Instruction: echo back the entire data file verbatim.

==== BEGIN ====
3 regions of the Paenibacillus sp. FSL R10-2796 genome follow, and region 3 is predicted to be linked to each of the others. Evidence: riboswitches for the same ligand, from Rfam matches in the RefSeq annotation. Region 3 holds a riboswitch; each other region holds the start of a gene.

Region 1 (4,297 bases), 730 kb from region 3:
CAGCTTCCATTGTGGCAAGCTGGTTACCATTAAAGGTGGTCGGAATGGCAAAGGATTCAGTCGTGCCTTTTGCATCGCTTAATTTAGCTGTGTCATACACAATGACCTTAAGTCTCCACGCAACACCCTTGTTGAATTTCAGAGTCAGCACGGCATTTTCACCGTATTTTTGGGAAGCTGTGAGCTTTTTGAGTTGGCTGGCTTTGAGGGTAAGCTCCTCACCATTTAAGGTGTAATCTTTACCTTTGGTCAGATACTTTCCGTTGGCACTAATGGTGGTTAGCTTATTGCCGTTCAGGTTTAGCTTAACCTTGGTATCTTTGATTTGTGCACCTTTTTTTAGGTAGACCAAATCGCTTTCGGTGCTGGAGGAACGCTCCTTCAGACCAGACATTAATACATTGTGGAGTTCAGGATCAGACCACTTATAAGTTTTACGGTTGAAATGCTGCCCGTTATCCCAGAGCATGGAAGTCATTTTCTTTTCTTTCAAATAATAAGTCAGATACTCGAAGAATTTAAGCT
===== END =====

3 regions of the Paenibacillus sp. FSL R10-2796 genome follow, and region 3 is predicted to be linked to each of the others. Evidence: riboswitches for the same ligand, from Rfam matches in the RefSeq annotation. Region 3 holds a riboswitch; each other region holds the start of a gene.

Region 1 (4,297 bases), 730 kb from region 3:
CAGCTTCCATTGTGGCAAGCTGGTTACCATTAAAGGTGGTCGGAATGGCAAAGGATTCAGTCGTGCCTTTTGCATCGCTTAATTTAGCTGTGTCATACACAATGACCTTAAGTCTCCACGCAACACCCTTGTTGAATTTCAGAGTCAGCACGGCATTTTCACCGTATTTTTGGGAAGCTGTGAGCTTTTTGAGTTGGCTGGCTTTGAGGGTAAGCTCCTCACCATTTAAGGTGTAATCTTTACCTTTGGTCAGATACTTTCCGTTGGCACTAATGGTGGTTAGCTTATTGCCGTTCAGGTTTAGCTTAACCTTGGTATCTTTGATTTGTGCACCTTTTTTTAGGTAGACCAAATCGCTTTCGGTGCTGGAGGAACGCTCCTTCAGACCAGACATTAATACATTGTGGAGTTCAGGATCAGACCACTTATAAGTTTTACGGTTGAAATGCTGCCCGTTATCCCAGAGCATGGAAGTCATTTTCTTTTCTTTCAAATAATAAGTCAGATACTCGAAGAATTTAAGCT